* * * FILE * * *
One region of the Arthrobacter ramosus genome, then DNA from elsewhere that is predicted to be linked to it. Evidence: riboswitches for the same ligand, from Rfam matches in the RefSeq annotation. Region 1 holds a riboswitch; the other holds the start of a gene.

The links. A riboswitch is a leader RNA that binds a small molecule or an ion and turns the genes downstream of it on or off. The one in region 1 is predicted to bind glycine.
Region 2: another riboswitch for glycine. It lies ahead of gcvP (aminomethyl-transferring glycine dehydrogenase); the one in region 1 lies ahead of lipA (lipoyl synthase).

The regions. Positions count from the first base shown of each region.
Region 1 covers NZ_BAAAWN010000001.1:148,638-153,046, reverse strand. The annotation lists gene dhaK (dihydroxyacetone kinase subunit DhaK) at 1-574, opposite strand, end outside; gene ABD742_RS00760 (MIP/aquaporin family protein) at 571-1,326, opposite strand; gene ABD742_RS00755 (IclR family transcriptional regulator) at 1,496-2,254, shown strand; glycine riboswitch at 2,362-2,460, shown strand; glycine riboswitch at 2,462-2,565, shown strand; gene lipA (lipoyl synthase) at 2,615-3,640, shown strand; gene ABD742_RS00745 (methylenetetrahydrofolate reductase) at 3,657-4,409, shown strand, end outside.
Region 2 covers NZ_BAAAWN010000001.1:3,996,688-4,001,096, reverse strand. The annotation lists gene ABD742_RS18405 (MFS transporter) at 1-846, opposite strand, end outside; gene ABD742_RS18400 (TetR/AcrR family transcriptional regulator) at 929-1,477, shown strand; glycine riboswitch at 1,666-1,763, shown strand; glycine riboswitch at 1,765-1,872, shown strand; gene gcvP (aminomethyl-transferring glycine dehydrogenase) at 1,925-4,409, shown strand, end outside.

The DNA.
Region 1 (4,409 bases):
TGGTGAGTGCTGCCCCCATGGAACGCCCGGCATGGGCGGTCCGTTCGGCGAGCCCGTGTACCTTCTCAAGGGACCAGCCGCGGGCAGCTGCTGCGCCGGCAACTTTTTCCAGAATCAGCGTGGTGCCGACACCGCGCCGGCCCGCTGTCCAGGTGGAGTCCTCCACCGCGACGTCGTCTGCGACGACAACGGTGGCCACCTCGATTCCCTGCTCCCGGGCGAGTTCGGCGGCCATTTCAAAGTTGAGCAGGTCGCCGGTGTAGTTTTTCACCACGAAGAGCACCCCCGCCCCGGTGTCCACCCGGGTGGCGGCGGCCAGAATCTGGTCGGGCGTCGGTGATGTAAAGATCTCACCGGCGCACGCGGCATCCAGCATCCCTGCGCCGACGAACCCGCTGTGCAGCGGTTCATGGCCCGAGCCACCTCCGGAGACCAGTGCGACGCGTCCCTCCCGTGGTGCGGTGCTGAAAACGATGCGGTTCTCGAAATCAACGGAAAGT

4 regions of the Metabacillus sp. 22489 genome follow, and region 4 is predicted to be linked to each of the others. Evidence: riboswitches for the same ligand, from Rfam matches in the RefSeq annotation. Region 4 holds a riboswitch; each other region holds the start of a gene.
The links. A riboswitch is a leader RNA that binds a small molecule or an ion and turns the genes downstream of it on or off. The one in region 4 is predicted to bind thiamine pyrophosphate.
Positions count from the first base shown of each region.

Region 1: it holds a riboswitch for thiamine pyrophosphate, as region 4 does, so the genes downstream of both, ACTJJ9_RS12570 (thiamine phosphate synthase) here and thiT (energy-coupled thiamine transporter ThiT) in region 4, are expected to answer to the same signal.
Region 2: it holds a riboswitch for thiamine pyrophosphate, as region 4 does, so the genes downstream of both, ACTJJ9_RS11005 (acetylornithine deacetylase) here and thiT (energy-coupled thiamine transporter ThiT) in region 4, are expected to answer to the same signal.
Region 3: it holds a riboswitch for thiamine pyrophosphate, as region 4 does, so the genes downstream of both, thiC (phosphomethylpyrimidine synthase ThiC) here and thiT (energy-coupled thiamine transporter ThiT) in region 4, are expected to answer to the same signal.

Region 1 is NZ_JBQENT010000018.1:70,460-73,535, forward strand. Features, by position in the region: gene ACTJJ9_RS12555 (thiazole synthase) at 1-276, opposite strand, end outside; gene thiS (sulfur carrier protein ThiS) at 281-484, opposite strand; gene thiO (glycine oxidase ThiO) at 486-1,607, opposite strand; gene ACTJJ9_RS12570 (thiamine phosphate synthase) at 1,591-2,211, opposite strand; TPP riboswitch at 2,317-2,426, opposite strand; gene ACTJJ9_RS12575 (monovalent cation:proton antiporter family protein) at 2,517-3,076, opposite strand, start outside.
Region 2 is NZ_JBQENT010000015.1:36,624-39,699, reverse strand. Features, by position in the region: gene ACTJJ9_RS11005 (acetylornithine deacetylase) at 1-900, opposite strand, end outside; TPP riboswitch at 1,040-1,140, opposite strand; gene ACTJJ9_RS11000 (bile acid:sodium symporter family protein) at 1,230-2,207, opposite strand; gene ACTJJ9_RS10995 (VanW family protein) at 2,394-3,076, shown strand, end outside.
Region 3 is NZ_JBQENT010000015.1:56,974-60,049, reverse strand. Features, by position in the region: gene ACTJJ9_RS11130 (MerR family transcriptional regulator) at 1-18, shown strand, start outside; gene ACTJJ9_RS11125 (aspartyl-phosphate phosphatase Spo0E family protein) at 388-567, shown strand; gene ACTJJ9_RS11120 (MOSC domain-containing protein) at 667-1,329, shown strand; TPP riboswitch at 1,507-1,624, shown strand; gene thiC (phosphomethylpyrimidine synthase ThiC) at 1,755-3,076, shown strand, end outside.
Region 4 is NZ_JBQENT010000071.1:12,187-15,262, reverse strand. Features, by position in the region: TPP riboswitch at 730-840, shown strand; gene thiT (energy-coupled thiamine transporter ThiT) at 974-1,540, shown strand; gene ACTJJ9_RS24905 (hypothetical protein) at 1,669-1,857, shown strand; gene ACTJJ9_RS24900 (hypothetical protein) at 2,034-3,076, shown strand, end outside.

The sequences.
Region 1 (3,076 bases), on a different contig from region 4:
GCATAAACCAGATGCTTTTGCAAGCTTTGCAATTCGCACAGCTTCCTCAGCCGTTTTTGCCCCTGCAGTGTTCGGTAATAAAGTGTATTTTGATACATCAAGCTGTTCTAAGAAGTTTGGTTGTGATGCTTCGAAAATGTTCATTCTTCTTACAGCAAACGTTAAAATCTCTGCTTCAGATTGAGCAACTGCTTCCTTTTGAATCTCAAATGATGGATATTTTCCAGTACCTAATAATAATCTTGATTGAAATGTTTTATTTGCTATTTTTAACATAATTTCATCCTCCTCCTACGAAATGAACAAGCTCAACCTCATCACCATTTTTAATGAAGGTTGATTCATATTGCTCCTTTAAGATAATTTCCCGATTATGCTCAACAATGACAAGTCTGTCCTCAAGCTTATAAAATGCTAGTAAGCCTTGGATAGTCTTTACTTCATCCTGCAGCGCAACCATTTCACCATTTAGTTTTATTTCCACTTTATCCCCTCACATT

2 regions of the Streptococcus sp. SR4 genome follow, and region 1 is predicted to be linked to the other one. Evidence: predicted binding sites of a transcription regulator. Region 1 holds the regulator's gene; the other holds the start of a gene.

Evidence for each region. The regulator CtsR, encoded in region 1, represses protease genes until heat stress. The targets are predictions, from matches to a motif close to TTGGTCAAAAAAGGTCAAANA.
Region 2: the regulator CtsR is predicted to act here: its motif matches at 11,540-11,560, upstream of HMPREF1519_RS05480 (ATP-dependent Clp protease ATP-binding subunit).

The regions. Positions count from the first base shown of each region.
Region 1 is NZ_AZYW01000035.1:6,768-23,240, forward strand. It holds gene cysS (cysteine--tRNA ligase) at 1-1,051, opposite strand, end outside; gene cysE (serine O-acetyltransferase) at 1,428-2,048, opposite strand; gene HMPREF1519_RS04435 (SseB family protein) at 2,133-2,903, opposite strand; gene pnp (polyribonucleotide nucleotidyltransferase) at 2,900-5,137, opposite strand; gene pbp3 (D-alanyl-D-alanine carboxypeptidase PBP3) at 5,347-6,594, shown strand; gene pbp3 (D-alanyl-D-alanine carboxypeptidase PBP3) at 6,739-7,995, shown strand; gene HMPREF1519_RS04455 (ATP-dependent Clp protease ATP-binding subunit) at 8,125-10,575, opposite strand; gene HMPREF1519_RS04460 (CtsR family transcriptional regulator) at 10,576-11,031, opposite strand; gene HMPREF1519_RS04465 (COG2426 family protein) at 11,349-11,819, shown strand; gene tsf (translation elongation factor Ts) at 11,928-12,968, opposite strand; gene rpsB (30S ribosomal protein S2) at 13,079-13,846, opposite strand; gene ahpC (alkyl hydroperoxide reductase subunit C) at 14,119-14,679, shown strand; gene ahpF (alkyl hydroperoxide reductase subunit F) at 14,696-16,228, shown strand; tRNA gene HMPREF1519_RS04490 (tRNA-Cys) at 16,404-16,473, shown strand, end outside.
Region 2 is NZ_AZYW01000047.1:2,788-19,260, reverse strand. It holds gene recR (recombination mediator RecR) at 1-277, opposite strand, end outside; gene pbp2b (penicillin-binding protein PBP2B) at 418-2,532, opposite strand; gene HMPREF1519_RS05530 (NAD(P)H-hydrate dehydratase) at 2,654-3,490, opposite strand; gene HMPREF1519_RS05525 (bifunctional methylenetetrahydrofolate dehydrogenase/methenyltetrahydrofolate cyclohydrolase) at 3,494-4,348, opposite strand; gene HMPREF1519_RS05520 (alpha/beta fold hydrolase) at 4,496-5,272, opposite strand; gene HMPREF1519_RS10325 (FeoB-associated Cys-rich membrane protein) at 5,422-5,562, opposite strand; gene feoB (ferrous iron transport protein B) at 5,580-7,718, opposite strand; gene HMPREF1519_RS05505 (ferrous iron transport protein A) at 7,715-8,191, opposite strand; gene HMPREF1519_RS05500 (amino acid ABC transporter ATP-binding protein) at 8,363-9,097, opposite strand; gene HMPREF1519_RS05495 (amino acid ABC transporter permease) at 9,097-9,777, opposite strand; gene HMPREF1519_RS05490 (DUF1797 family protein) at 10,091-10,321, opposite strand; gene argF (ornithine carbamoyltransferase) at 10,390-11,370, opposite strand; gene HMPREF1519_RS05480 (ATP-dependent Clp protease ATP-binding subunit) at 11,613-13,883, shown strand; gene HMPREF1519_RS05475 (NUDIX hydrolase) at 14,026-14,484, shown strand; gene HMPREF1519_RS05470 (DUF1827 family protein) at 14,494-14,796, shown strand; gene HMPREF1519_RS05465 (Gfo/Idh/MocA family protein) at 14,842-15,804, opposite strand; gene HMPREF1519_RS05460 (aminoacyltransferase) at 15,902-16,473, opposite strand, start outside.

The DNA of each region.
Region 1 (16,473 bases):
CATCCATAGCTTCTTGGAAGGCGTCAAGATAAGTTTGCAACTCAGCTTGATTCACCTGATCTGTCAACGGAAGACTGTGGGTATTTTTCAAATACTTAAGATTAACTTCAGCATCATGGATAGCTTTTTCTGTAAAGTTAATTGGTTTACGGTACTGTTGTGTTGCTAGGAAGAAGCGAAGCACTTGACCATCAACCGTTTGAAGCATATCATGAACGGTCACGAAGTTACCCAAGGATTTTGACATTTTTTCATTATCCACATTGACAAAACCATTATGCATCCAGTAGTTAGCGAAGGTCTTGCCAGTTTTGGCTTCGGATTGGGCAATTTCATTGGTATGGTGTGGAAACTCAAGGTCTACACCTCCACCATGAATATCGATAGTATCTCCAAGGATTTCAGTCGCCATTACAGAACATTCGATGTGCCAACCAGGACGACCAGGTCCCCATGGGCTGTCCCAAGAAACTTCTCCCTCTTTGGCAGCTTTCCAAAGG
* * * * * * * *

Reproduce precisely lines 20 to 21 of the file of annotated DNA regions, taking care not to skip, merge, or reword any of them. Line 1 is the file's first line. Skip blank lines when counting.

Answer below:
The sequences.
Region 1 (3,076 bases), on a different contig from region 4: